AMBITIOUS: Education Undersecretary Ted Mitchell said that with tools such as income-driven repayment plans available, "we should all be aiming at a zero default rate among student loan borrowers."

Student loan borrowers are in serious need of better communication with loan servicers and clearer information about their servicing options, regulators were told Thursday.

On the same day the Consumer Financial Protection Bureau announced a "public inquiry" into student loan servicing practices, the agency held a field hearing in Milwaukee to hear insights from various stakeholders — including servicing industry representatives and borrower advocates — on how to improve servicing choices and reduce loan default rates.

But the hearing was also a chance for an Obama administration official to lay out goals for reforming the student loan market. Ted Mitchell, the undersecretary for the Department of Education, said the department is in the process of reviewing contracts with servicers of federal student loans. He said the review includes an examination of the student lending experience "front to back," with the goal being essentially to end all defaults.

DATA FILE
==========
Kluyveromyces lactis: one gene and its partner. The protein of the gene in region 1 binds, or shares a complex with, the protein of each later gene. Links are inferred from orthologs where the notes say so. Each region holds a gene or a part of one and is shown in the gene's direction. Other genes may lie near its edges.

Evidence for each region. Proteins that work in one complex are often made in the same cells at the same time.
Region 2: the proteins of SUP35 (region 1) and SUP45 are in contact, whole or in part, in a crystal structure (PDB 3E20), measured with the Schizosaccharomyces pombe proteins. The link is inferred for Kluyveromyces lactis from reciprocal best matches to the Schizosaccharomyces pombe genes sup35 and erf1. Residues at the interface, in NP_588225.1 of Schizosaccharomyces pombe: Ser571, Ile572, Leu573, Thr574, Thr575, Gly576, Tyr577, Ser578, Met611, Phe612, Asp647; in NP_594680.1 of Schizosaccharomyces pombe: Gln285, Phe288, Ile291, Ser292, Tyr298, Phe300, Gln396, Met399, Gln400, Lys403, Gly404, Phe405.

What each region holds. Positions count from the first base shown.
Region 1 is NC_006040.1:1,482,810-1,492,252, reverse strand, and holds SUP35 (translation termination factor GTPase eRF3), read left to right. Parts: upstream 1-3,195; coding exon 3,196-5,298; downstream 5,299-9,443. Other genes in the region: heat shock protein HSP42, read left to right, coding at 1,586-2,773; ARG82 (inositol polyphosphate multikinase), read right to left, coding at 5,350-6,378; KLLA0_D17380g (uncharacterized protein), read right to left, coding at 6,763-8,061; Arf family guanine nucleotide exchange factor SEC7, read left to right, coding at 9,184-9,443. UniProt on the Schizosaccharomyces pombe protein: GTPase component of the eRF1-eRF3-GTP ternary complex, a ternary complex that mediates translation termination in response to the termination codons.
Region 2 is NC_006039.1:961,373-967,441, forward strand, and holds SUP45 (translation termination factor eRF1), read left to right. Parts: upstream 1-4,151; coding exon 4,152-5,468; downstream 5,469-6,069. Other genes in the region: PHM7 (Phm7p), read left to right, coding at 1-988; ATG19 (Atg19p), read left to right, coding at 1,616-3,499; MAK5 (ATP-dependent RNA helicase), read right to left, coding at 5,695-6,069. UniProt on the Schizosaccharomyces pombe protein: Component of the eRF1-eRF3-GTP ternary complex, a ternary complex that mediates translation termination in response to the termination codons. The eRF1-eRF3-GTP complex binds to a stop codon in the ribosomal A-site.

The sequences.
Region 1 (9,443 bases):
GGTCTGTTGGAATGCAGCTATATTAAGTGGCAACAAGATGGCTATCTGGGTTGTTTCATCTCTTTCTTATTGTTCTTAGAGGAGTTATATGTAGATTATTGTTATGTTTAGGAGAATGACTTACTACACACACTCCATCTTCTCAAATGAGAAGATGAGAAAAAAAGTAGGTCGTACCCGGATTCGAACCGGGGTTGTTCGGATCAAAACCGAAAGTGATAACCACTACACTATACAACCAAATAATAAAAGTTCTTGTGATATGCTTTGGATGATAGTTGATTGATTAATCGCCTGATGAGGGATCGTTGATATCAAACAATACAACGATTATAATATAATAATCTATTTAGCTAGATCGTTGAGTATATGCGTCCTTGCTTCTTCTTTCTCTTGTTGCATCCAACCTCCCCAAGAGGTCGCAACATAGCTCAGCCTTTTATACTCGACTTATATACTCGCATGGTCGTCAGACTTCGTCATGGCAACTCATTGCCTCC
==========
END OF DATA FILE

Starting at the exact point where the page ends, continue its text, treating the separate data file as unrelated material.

"With the tools we have in place, particularly income-driven repayment plans, we should all be aiming at a zero default rate among student loan borrowers," Mitchell said. "We need to be sure that the servicers' incentives align with the goal of zero default, and we need to be sure to set high and definitive performance standards and then hold our servicers to those standards."

As part of its inquiry, the CFPB plans to investigate whether student loan servicers need greater federal oversight. The probe stems from concerns about firms unfairly structuring repayments in ways that increase fees or actually spurring defaults through poor communication and service.

In March, the White House also issued a "student bill of rights" aimed at improving the servicing of student loan debt. Policymakers' concerns come against the backdrop of the massive amount of student loan debt in the country. Federal Reserve Chair Janet Yellen said late last year that the $1.1 trillion in outstanding loan debt is a source of increasing concern for long-term growth and financial stability.